As to our workday – – Terry was frank, the pen had taken a whacking. She assigned most of the crew to repair fencing, the last line of defense for the whooping cranes we expected might arrive within the coming month. So much to do, so little time!
We loaded up for the rustic 2-mile ride to the trail head, then a half-mile hike out through the coastal forested wetlands to the edge of the salt marsh. As the winter caretakers can attest, it takes a long time just to go to and come from the pen each day. But oh, what sights, sounds, scents, and scenery! Crossing the salt marsh, we approached the pen under the watchful eyes of a trio of great egrets to our north and a bald eagle in a snag half a mile to our southeast. You could almost hear their thoughts: “There goes the neighborhood…again!”
First, there was an orientation about fence components and the art of fence layering, tying, and testing to assure that even a slender arm cannot pass through the layers. As Terry predicted, the cohort of cable ties placed 3 or 4 years ago was now aging out. Volunteers split into teams, removed crumbling old ties, and strategically placed new ties and reinforcements to exclude predators. Gradually this “first aid” patched and healed vulnerable sections of the fence.
Nearby in the north pond of the pen, Sophia led the FSU oyster rakers in arranging shells where the whooping cranes can walk and safely roost at night to avoid predators. This team had the gooiest job, but we think they also had the most fun!
Tom Darragh and his Photo Club crew recruited the tallest fence tiers to help restore the small topnetted pen inside the large pen. The small pen can protect an ill or injured crane, should the need arise. Due to the severe damage, this job will require more workdays to complete – – twisted and damaged supports are visible in the upper left corner of the photo above,.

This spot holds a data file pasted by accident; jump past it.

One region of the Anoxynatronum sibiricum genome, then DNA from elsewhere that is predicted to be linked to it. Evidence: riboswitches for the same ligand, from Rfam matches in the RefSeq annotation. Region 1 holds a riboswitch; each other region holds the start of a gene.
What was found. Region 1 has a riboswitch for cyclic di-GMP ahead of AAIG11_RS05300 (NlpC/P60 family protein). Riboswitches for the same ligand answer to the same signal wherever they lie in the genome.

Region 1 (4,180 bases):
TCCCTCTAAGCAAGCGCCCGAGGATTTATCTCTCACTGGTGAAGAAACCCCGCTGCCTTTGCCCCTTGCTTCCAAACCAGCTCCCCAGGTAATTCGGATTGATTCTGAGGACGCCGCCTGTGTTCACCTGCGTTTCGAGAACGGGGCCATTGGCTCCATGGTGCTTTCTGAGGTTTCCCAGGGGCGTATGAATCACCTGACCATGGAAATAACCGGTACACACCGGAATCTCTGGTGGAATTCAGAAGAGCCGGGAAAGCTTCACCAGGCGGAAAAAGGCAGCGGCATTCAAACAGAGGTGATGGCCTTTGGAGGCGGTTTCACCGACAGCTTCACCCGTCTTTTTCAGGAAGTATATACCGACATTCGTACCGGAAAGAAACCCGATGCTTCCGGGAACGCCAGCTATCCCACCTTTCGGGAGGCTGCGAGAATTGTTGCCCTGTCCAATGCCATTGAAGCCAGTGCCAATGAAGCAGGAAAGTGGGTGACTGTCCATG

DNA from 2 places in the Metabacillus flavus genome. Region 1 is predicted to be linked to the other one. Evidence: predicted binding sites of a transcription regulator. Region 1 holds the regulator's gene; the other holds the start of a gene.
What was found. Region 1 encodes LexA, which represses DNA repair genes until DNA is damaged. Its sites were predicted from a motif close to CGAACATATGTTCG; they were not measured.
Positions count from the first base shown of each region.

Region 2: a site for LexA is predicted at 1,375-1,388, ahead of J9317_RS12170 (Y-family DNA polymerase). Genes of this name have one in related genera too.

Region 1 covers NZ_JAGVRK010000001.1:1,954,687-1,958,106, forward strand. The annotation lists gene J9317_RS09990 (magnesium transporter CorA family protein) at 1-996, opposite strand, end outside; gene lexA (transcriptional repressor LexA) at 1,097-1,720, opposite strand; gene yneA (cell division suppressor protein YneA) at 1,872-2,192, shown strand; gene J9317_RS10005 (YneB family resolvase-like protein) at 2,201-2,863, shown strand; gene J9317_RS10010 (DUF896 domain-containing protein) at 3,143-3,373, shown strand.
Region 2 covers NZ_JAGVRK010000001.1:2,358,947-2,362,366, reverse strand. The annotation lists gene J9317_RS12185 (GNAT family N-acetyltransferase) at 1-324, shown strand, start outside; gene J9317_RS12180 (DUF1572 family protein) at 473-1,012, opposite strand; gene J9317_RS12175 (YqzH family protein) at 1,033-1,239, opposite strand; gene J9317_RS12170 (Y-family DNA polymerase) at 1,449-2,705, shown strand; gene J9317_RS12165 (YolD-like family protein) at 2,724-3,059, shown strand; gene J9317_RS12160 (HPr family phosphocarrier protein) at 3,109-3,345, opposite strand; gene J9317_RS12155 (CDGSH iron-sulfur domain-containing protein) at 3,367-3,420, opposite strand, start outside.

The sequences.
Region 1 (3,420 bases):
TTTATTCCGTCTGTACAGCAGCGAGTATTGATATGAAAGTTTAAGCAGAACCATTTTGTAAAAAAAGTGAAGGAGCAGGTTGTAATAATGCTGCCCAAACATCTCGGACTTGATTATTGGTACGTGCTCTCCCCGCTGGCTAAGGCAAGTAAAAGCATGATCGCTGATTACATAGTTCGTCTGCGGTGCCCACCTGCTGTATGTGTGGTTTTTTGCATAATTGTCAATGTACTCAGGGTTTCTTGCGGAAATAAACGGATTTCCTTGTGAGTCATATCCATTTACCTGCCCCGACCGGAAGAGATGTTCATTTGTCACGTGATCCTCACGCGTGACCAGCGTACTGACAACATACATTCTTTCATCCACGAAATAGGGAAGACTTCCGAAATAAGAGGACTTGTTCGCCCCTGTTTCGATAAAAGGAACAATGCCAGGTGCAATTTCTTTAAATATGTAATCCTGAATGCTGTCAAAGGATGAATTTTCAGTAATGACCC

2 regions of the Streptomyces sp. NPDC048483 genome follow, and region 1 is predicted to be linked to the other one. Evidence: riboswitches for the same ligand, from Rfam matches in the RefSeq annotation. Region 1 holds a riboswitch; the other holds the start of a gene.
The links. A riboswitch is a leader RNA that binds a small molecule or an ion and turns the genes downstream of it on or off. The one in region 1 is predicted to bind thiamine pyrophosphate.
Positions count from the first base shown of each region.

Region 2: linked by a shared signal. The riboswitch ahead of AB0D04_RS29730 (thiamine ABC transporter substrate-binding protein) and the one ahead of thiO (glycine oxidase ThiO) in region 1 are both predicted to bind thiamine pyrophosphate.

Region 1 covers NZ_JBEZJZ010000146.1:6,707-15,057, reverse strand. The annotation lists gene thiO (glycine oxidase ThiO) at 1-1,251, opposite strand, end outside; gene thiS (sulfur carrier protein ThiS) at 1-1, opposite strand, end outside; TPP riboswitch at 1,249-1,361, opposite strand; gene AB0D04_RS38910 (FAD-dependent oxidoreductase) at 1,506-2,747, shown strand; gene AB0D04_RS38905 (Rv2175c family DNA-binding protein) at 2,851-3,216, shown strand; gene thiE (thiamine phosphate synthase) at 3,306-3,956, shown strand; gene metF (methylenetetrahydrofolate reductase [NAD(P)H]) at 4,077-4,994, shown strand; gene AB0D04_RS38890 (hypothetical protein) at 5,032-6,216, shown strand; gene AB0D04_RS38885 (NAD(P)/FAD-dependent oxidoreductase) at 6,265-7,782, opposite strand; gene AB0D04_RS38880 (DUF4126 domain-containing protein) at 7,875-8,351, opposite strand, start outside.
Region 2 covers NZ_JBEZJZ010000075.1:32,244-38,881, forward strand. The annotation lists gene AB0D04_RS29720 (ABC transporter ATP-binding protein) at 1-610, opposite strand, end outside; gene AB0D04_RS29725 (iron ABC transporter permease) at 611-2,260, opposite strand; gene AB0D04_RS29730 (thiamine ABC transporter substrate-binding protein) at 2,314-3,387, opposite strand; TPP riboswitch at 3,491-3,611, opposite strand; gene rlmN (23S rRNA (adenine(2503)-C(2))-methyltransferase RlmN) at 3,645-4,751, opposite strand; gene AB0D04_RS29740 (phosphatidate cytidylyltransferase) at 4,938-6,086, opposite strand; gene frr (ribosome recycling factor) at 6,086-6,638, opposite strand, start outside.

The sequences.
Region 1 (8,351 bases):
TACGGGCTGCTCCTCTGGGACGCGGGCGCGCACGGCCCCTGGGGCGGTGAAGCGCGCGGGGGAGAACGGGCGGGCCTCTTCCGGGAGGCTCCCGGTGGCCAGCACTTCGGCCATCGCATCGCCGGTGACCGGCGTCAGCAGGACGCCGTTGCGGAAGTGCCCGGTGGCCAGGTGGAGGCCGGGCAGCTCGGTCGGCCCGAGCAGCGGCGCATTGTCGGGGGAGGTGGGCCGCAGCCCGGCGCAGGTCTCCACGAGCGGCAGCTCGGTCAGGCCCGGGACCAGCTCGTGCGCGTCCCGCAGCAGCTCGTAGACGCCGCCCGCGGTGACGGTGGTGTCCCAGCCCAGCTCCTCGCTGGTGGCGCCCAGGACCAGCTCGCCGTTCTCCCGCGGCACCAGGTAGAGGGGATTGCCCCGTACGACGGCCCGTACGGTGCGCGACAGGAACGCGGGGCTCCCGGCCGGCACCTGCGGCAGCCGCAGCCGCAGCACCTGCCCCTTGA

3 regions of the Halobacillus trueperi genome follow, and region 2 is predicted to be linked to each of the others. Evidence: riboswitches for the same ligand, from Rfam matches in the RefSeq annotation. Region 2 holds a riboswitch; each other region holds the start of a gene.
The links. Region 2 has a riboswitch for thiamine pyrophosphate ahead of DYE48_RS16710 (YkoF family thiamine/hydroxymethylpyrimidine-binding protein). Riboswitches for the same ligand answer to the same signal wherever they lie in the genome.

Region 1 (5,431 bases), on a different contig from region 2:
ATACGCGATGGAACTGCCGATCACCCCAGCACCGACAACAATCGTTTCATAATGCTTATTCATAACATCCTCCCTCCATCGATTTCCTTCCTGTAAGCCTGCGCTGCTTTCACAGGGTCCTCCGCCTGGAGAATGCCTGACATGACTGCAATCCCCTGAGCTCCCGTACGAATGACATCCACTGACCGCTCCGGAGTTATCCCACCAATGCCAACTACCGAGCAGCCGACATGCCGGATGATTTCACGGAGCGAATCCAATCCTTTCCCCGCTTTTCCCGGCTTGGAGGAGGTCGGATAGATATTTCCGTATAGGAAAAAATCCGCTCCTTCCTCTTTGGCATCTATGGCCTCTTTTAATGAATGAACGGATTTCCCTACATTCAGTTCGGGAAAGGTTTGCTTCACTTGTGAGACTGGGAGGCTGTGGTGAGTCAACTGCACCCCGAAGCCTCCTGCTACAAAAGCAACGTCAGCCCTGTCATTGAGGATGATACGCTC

Perched atop a ladder, Dan Frisk, who manages the North Florida Refuge Complex, worked with others to reinforce and restore the heavily damaged top half of the fence to its original height. Terry Peacock and Ranger Scott Davis led crews with varied tasks and shuttled supplies to other teams. Ed the electrician and helpers circled the pen examining and collecting electric-fence posts that were damaged or rusted – – a common problem in a salt marsh subject to broad tidal fluctuations.
As temperatures rose into the 80s and the breeze dropped, the morning crew prepared to head back to town. They left the fence much stronger for their efforts, and hundreds of old cable ties departed the marsh in their trash sacs. Well done!
When a volunteer took a fall on the way out, everyone stepped forward to help. Special kudos go to Wilderness First Aid-trained Travis Pollard (Fire Crew), who took quick and effective action with others to organize a safe recovery.
This was a timely reminder for others to take a break in the shade of the observation blind, evaluate the morning’s progress, and tell some tall tales. A favorite story was that of Joe Bonislawski, a beloved photographer, volunteer and friend to all, who worked tirelessly on the pen for many years. He passed away on the same day in March 2013 when the yearling cranes departed north on migration. Joe’s tale of dedication is a lasting inspiration to all volunteers.
It takes a village up and down the flyway to give whooping cranes a chance to survive and thrive in the changing world they share with us. As our team hiked out, we discussed the many challenges facing these birds, and the hope inspired by efforts of WCEP members and other public and private organizations, donors, and landowners who have supported this reintroduction project since its inception. It is an honor and a privilege to work with those who are willing to put skin in the game to help an endangered species.
In the words of Refuge Manager Terry Peacock:
“There is no doubt that Volunteers definitely make a difference in the amount of work for wildlife we are able to accomplish. Thank you!”
And ,Terry, thank you for inviting us to help!!! Whoop-Whoop-Whoop!